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Definition of Corporate Inversion:
Negotiating a Corporate Inversion
is a tax strategy used by companies to reduce their income tax by moving their operations to another country with lower tax rates.
Companies earning a large portion of their income overseas may benefit from relocating to a country with a lower tax rate. A corporate inversion occurs when a company has a foreign company acquire them, or when two companies merge and create a new company. Headquarters is reestablished in the foreign country – but operations in the old country remain unchanged. The United States is one of the few countries where taxes are paid on income earned overseas. By moving to another country that income would no longer be taxed in the US. It would be taxed in the foreign country, but at a lower rate. Additional savings would accrue because most countries do not tax income a company earns outside its borders. US taxes would continue to be paid for earnings earned in the United States.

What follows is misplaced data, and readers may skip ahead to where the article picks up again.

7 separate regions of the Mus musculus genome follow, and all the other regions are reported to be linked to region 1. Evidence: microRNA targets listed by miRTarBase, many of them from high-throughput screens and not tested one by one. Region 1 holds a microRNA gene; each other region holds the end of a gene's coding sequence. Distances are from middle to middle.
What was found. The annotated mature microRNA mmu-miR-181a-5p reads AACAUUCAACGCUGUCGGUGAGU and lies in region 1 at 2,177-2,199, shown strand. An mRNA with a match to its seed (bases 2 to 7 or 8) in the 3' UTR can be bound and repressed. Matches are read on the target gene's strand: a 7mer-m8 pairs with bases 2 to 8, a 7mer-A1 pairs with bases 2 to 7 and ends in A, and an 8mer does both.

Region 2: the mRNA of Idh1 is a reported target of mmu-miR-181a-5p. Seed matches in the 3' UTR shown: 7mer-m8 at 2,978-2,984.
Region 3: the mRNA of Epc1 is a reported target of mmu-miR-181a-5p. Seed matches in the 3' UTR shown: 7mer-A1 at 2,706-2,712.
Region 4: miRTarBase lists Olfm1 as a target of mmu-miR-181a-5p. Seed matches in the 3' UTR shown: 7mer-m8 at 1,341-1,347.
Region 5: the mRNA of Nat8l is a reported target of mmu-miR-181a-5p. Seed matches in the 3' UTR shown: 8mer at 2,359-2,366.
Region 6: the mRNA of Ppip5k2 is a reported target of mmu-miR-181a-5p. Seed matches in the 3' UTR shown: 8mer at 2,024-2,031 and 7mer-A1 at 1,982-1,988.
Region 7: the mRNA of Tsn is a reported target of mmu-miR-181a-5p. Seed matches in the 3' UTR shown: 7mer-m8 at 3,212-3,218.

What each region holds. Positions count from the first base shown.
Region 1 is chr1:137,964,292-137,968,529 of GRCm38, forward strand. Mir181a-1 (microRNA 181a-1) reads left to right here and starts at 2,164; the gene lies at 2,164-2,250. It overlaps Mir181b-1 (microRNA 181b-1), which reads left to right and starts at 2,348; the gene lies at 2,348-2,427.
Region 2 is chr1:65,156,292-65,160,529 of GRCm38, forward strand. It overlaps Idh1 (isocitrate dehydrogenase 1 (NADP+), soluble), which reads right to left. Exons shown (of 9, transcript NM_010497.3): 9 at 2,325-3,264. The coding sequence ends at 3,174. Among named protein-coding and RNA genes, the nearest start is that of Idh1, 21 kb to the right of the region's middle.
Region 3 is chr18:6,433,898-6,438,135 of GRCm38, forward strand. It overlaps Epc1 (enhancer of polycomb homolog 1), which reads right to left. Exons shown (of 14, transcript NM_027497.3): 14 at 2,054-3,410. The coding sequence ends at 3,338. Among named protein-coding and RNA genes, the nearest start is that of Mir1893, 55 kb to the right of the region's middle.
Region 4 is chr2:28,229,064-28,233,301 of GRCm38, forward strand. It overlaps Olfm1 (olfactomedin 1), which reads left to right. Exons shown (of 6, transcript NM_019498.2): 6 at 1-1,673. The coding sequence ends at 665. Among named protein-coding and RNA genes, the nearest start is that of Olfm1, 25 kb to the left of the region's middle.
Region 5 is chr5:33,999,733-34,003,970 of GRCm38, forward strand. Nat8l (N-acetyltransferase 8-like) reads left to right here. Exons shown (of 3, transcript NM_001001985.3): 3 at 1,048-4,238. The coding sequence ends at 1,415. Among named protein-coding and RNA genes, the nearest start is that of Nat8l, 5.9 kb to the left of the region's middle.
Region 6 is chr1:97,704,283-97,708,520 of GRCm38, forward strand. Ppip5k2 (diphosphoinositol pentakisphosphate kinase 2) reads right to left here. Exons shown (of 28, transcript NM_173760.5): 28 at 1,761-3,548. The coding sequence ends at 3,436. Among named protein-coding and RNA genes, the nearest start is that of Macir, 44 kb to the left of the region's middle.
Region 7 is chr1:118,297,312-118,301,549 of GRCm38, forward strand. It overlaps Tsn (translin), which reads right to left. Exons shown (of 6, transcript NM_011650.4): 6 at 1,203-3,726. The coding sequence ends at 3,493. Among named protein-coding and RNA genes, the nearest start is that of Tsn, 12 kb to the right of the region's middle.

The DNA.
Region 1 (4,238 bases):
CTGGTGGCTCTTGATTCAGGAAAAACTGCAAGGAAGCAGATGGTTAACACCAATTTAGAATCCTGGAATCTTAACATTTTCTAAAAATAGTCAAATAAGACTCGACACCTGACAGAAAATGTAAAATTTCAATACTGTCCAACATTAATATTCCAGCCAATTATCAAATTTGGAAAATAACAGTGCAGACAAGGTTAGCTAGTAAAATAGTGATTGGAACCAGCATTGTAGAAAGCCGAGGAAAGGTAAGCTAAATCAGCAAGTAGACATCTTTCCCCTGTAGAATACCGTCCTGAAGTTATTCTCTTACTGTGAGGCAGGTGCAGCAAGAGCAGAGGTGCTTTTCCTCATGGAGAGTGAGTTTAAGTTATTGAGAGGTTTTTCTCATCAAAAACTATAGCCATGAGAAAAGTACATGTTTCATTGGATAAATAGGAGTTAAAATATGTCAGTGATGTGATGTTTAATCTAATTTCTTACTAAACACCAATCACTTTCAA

For example, in 2014 Burger King and Tim Hortons, a Canadian donut chain, merged to become Restaurant Brands International. The headquarters was moved to Canada, where there is a lower tax rate. Furthermore, Canada only taxes income earned in Canada. Burger King operations in the United States should be unaffected by the move. The company (Restaurant Brands International), will continue to pay US taxes, but only for operations in the United States, thereby eliminating its tax liability to the US government for operations outside the US.
Ireland is a popular destination for corporate inversions because it has the lowest statutory rate of any of the Organisation for Economic Co-operation and Development (OECD) countries and a welcoming government. Visit this article in Bloomberg for a list of inversions and the welcoming countries.
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